It’s articles like these that make me think. You know, I love Linux. I also love OS X and have no real hatred for Windows (I do have real hatred for Microsoft). The point of the editorial is basically to watch out for Linux on the desktop. Ummm, duh. Just the other day at Lowe’s buying paint, I caught a glimpse of the terminal in the wallpaper department… Linux on a small IBM machine running XWindows. That is how Linux will grow on the desktop. I think Linux is perfect for single application terminals / limited use in stores, or other places where those using the computer should have 1) no ability to change the functions of the machine or 2) limited access to functionality outside of the intended use. So, for a call center, you could give each rep access to a web browser, like Mozilla, with e-mail and web browsing, their own home directory with a disk quota for bookmarks and documents, and put your customer tracking database online behind a firewall. Voila, no site-wide Windows License and almost perfect security.
When I was in tech support, we made a hobby of breaking the Windows Policy Editor settings that were supposed to keep us from running our own applications. We ALWAYS found a way around them. In Linux, those functions can be removed from the terminal completely, and each user will only be able to run applications in the directory they’re assigned.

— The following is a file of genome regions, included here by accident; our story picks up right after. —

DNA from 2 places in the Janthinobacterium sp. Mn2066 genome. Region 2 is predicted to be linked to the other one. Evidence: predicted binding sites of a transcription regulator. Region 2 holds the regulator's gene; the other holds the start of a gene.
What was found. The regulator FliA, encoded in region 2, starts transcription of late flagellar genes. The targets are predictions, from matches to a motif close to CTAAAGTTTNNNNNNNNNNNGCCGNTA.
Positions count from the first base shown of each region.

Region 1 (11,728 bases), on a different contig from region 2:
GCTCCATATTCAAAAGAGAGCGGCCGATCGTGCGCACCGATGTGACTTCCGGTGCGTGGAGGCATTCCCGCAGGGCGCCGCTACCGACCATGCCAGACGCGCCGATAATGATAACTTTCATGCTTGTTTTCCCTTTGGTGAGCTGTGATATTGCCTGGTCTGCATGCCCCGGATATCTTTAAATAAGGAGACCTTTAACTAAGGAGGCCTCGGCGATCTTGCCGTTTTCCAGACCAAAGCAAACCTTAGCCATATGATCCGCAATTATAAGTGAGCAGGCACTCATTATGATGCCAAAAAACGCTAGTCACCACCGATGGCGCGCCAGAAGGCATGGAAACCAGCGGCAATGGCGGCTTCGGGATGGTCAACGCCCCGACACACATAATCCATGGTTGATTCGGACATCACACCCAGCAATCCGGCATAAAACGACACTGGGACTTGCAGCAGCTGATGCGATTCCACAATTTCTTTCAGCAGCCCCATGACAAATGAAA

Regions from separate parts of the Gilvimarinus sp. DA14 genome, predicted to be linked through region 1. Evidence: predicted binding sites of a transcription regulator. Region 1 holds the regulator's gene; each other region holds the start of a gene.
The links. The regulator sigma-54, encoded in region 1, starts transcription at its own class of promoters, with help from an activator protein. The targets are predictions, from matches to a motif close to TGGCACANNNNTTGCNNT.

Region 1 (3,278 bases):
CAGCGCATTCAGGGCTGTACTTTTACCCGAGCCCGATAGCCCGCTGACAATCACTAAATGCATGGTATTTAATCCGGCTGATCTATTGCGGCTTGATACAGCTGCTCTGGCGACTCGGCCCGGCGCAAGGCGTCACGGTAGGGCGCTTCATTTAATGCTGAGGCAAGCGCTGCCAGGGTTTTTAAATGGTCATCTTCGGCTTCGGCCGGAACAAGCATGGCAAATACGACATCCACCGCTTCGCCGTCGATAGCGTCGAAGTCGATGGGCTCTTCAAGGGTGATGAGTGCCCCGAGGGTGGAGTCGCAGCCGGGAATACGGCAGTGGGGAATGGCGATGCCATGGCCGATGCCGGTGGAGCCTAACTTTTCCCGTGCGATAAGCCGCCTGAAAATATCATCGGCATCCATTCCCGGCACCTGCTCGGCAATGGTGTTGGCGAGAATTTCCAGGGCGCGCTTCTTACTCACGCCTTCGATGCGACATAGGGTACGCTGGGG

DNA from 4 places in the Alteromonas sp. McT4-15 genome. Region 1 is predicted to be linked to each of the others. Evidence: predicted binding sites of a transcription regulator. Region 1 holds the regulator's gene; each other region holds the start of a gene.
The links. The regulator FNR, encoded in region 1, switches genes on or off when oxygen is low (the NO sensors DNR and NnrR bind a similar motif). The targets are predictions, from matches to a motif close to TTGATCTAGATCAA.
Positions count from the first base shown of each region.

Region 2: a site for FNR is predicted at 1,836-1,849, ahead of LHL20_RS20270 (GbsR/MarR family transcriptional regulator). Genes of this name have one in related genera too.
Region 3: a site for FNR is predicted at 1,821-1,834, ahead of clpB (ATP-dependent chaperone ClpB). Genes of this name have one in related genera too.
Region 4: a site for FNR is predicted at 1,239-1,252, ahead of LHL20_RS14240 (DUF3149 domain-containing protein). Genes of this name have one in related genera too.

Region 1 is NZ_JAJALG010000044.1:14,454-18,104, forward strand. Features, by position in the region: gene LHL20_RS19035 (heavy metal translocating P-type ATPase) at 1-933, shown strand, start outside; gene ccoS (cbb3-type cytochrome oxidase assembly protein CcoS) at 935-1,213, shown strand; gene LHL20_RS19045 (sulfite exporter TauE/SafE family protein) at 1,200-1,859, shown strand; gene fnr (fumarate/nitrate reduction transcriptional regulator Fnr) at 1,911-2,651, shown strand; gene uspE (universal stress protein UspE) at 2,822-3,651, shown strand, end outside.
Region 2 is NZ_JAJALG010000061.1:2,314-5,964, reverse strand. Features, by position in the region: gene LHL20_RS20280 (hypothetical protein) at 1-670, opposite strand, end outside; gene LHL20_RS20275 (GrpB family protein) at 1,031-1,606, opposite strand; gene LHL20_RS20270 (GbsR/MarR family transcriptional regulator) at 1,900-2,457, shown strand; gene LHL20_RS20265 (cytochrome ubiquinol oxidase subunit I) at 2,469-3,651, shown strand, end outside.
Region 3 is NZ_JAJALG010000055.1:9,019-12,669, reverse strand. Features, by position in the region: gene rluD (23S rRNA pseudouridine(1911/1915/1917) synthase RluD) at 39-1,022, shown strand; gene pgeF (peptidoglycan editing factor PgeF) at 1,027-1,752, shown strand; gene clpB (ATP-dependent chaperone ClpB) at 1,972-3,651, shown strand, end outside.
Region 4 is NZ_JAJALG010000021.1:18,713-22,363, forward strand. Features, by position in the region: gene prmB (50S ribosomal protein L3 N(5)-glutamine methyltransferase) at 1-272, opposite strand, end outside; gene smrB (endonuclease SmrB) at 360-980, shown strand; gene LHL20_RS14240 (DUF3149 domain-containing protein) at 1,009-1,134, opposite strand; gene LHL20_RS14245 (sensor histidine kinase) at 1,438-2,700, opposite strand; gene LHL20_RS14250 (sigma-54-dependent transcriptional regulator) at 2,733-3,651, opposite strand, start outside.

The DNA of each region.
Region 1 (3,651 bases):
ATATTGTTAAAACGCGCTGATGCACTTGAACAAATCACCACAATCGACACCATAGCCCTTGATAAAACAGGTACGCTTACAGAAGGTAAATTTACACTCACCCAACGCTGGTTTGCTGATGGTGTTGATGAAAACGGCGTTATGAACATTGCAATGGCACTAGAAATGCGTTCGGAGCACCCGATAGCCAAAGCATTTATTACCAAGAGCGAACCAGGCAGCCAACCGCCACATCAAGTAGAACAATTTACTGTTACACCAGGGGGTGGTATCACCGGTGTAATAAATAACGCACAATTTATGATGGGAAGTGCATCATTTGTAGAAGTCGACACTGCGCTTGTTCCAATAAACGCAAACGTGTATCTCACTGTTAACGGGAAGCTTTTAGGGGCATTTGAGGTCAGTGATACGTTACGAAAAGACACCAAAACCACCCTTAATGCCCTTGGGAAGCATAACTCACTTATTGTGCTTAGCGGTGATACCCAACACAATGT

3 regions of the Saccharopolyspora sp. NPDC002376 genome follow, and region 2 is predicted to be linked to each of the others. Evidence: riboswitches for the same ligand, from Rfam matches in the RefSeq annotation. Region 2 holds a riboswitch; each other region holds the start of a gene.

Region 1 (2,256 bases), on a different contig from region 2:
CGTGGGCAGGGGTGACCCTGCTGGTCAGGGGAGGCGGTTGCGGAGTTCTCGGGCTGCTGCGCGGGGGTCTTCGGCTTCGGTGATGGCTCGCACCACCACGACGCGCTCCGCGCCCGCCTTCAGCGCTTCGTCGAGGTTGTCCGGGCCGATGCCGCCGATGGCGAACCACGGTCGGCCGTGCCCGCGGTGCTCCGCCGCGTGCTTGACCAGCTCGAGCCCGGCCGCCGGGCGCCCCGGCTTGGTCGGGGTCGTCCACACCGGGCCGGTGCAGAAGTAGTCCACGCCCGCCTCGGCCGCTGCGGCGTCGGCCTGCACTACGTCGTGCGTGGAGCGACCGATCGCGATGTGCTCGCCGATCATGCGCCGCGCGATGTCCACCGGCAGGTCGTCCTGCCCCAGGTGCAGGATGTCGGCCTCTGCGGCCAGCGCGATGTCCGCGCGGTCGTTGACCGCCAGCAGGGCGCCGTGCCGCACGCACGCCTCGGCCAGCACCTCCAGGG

The problem with adopting Linux across an enterprise is converting the business folks who 1) aren’t geeky, and 2) set in their ways when it comes to Microsoft Office. I fear the conversion for them will never happen, unless Microsoft’s licensing scheme becomes completely overbearing and financially unbearable. Even then, I think that business folks might start looking at OS X as an option (ok that’s COMPLETELY wishful thinking).
As enterprises become more creative, and Microsoft charges more and more for licenses, Linux will make gains. First at the bottom levels of organizations where it’s easy to dictate to the user base what they will use to perform their job functions.
Personally, I don’t use Linux day-to-day as my desktop. I like Gnome, and it’s perfectly servicable for navigating through installed programs. I’m still a slave to Windows, although I find myself using my Powerbook and Quiksilver G4 with OS X more and more. I may make the switch eventually. It’s about inertia and having benefits of switching that outweight the time involved in learning new behavior. That’s the key. If I haven’t switched, and I’m a geek, I can’t expect the non-geeks out there to switch.
Unfortunately, it’s up to the Linux community and associated companies to provide that incentive, or Microsoft’s to keep providing cons for using their’s. The linux community has proven it can innovate, drive new technologies and make a difference. The linux desktop still has a ways to go, and a few more apps to provide. I honestly believe it will get there and Linux will start challenging Windows outside of the data center where Linux is already making huge inroads.
The problem with writing about this is that there are so many things to say on the topic. I think this is a topic for the Geekery. I think I’ll start a decision guide, and a “Here’s What I Would Use For X” doc. Not sure where it will go, but I guess we’ll find out.